Redear Sunfish 101: Care, Diet, Tank Size, Tank Mates & More

Redear Sunfish are a species of tropical and temperate freshwater fish that are popular with game fishers. They are also used to manage the population of aquatic snails in ponds and lakes, as too many snails can impact the ecosystem and stunt the growth of other species of fish.

Redear Sunfish are rarely used as pets or purchased for home aquariums, but some aquarists manage to house them successfully. Other varieties of Sunfish are more popular for domestic environments due to their coloring, such as Green Sunfish or Pumpkin Seed Sunfish. 

If you are considering this unusual species for your home aquarium or you want to know more about their behaviour in the wild then keep reading! We have put together a range of useful information on their diet, breeding habits, appearance and much more. 

Species Summary

Redear Sunfish are endemic to the ponds, lakes, reservoirs and river drainages of the Central and Southern United States.

They have also been introduced to other areas across the country as well as South Africa, Morocco, Panama and Puerto Rico. This is because of their popularity with game fishers- they are fun to catch and tasty to eat! 

Redear Sunfish tend to live in slow moving water that is at least 6.5 feet deep. 

Care Guide 

Tank Size

Redear Sunfish will require a minimum tank size of 50 gallons to give them enough room to swim. They prefer a deep tank, but also require enough floor space to move around as they are bottom-dwellers. 

Tank Mates

There has been limited research carried out on which species make suitable tank mates for Redear Sunfish, as they are not very popular in home aquariums.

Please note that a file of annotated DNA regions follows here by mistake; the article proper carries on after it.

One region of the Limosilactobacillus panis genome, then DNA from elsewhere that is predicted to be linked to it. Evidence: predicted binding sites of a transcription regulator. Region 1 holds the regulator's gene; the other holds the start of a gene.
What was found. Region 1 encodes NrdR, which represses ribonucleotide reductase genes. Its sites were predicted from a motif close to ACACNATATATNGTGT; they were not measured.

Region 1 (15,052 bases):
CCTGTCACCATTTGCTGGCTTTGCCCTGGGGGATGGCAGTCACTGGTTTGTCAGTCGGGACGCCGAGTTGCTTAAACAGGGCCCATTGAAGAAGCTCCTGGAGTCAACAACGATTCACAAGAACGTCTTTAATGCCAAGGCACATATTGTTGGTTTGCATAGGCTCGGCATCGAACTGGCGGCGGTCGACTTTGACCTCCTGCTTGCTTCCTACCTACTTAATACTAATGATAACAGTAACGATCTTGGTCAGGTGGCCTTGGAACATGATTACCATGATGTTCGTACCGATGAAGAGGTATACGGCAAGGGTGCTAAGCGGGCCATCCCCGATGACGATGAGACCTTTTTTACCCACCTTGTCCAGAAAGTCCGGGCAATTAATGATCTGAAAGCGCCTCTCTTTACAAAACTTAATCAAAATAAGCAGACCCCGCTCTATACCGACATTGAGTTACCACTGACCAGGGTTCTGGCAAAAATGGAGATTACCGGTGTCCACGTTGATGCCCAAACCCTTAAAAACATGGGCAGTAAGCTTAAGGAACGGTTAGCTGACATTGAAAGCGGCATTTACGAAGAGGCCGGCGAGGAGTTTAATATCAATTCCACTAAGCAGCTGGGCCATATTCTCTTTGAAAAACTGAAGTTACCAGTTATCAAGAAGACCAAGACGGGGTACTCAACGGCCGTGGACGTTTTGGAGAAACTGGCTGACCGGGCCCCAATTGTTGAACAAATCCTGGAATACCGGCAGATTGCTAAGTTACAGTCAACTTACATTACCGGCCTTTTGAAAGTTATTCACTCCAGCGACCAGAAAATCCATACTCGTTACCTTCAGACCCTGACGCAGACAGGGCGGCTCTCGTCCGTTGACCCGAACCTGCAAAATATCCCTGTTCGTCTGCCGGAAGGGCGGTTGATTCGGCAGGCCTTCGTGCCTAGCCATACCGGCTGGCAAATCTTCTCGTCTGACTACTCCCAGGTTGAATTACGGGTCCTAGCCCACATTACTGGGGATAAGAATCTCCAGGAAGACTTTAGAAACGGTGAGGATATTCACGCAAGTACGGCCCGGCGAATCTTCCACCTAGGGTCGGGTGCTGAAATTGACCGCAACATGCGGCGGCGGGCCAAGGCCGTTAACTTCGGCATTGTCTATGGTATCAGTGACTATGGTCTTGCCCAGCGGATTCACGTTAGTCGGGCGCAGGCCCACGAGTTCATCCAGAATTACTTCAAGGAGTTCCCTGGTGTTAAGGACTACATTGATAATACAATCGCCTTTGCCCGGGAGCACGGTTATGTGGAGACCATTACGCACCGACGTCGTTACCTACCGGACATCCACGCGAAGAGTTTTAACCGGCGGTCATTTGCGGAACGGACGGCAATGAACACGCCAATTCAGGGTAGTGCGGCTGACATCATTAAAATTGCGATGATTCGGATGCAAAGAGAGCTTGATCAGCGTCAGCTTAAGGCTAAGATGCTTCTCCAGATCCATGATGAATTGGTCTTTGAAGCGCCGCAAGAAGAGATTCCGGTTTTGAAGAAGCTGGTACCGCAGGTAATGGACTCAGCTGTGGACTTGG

Other species of Sunfish make good tank mates, along with similar sized fish like Black Bass, Yellow Perch, and Bullheads. Avoid smaller fish as they could be attacked or eaten, and be aware that Redear Sunfish eat aquatic snails so don’t house them together if the snails are your pets! 

Same Species Tanks

Redear Sunfish can live in small communities of the same species. To make them as comfortable and happy as possible you need to avoid making them feel like they are in competition for their food. Make sure you don’t create a feeding frenzy and every fish can easily access their meal. 

Water Parameters

The ideal water temperature for Redear Sunfish is between 68 to 86 degrees fahrenheit. The PH level should be within 6.0 to 9.0 and the water should be fairly soft with minimal level of ammonia and nitrates. 

What To Put In Their Tank

It is best to go for a fine substrate layer as these fish are bottom-dwellers and could scratch themselves on gravel. The warm, calm waters of their natural habitat have a moderate amount of plant life, and in the wild they tend to huddle around logs and plants.

Decorate the tank with driftwood and vegetation to make them feel comfortable and happy, but leave enough room for swimming. 

These fish are most active at dawn and dusk and rest during the day. If you want to get the most out of them and see their activity then you may want to use subdued lighting in the tank. 

Redear Sunfish do not like strong currents so try to avoid having a strong water pump that causes fast flowing water. If your pump is too strong, try angling it at the glass or placing a plant in front of it. 

Common Diseases

Redear Sunfish are very resilient to disease and infection in the wild, but in a domestic environment they are susceptible to bacterial and fungal infections such as Columnaris.

If any of your fish develop an infection then you need to remove them from the main tank immediately to prevent further spread, and place them in a quarantine tank until they have completed their treatment and are fully recovered. In the meantime, you will need to clean the main tank and perform a water change. 

The best way to avoid illness in your home aquarium is to maintain the correct water conditions for the fish, keep the tank clean and the water well filtered, provide the fish with a nutritious diet, and keep their stress levels as low as possible.